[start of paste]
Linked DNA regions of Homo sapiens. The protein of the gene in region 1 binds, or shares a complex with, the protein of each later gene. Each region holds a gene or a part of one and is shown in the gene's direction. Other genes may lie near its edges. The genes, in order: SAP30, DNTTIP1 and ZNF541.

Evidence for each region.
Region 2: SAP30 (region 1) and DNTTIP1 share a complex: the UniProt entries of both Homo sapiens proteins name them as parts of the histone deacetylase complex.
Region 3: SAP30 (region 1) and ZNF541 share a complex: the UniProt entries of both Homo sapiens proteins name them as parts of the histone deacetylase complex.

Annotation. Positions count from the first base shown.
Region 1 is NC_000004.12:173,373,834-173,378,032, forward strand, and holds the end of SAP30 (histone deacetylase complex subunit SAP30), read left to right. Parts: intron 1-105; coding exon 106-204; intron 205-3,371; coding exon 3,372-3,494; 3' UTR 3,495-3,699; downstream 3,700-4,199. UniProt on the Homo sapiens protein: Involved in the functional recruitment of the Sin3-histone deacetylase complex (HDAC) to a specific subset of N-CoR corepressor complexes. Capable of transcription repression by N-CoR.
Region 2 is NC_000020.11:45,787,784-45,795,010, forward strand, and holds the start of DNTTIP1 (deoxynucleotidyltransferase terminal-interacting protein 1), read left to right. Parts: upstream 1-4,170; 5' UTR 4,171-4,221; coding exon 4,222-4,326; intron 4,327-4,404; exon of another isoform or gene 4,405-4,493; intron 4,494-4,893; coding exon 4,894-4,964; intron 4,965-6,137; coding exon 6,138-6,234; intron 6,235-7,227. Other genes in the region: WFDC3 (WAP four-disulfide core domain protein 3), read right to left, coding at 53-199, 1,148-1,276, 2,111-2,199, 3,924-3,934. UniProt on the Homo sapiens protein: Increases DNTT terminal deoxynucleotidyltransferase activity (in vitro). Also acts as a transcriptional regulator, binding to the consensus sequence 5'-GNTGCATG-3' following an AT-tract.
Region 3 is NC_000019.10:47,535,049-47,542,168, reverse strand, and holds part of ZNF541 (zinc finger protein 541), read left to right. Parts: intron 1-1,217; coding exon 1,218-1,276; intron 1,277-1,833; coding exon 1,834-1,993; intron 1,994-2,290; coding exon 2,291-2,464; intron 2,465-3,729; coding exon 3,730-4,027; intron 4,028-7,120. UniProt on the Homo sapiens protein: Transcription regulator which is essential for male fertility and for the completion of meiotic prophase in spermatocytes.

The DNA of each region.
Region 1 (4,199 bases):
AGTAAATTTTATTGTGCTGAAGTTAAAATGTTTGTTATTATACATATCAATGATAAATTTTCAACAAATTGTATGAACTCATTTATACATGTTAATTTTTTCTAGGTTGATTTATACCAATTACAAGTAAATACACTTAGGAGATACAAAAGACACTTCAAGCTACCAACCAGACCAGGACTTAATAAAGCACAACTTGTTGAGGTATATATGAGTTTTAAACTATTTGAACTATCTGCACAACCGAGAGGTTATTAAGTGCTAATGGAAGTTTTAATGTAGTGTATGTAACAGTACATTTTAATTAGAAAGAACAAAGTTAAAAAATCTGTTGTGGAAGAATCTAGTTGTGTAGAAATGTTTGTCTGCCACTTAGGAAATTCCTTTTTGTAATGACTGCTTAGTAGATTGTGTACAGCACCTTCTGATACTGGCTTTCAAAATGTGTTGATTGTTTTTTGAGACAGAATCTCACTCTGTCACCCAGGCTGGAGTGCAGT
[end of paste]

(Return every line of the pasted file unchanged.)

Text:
Linked DNA regions of Homo sapiens. The protein of the gene in region 1 binds, or shares a complex with, the protein of each later gene. Each region holds a gene or a part of one and is shown in the gene's direction. Other genes may lie near its edges. The genes, in order: SAP30, DNTTIP1 and ZNF541.

Evidence for each region.
Region 2: SAP30 (region 1) and DNTTIP1 share a complex: the UniProt entries of both Homo sapiens proteins name them as parts of the histone deacetylase complex.
Region 3: SAP30 (region 1) and ZNF541 share a complex: the UniProt entries of both Homo sapiens proteins name them as parts of the histone deacetylase complex.

Annotation. Positions count from the first base shown.
Region 1 is NC_000004.12:173,373,834-173,378,032, forward strand, and holds the end of SAP30 (histone deacetylase complex subunit SAP30), read left to right. Parts: intron 1-105; coding exon 106-204; intron 205-3,371; coding exon 3,372-3,494; 3' UTR 3,495-3,699; downstream 3,700-4,199. UniProt on the Homo sapiens protein: Involved in the functional recruitment of the Sin3-histone deacetylase complex (HDAC) to a specific subset of N-CoR corepressor complexes. Capable of transcription repression by N-CoR.
Region 2 is NC_000020.11:45,787,784-45,795,010, forward strand, and holds the start of DNTTIP1 (deoxynucleotidyltransferase terminal-interacting protein 1), read left to right. Parts: upstream 1-4,170; 5' UTR 4,171-4,221; coding exon 4,222-4,326; intron 4,327-4,404; exon of another isoform or gene 4,405-4,493; intron 4,494-4,893; coding exon 4,894-4,964; intron 4,965-6,137; coding exon 6,138-6,234; intron 6,235-7,227. Other genes in the region: WFDC3 (WAP four-disulfide core domain protein 3), read right to left, coding at 53-199, 1,148-1,276, 2,111-2,199, 3,924-3,934. UniProt on the Homo sapiens protein: Increases DNTT terminal deoxynucleotidyltransferase activity (in vitro). Also acts as a transcriptional regulator, binding to the consensus sequence 5'-GNTGCATG-3' following an AT-tract.
Region 3 is NC_000019.10:47,535,049-47,542,168, reverse strand, and holds part of ZNF541 (zinc finger protein 541), read left to right. Parts: intron 1-1,217; coding exon 1,218-1,276; intron 1,277-1,833; coding exon 1,834-1,993; intron 1,994-2,290; coding exon 2,291-2,464; intron 2,465-3,729; coding exon 3,730-4,027; intron 4,028-7,120. UniProt on the Homo sapiens protein: Transcription regulator which is essential for male fertility and for the completion of meiotic prophase in spermatocytes.

The DNA of each region.
Region 1 (4,199 bases):
AGTAAATTTTATTGTGCTGAAGTTAAAATGTTTGTTATTATACATATCAATGATAAATTTTCAACAAATTGTATGAACTCATTTATACATGTTAATTTTTTCTAGGTTGATTTATACCAATTACAAGTAAATACACTTAGGAGATACAAAAGACACTTCAAGCTACCAACCAGACCAGGACTTAATAAAGCACAACTTGTTGAGGTATATATGAGTTTTAAACTATTTGAACTATCTGCACAACCGAGAGGTTATTAAGTGCTAATGGAAGTTTTAATGTAGTGTATGTAACAGTACATTTTAATTAGAAAGAACAAAGTTAAAAAATCTGTTGTGGAAGAATCTAGTTGTGTAGAAATGTTTGTCTGCCACTTAGGAAATTCCTTTTTGTAATGACTGCTTAGTAGATTGTGTACAGCACCTTCTGATACTGGCTTTCAAAATGTGTTGATTGTTTTTTGAGACAGAATCTCACTCTGTCACCCAGGCTGGAGTGCAGT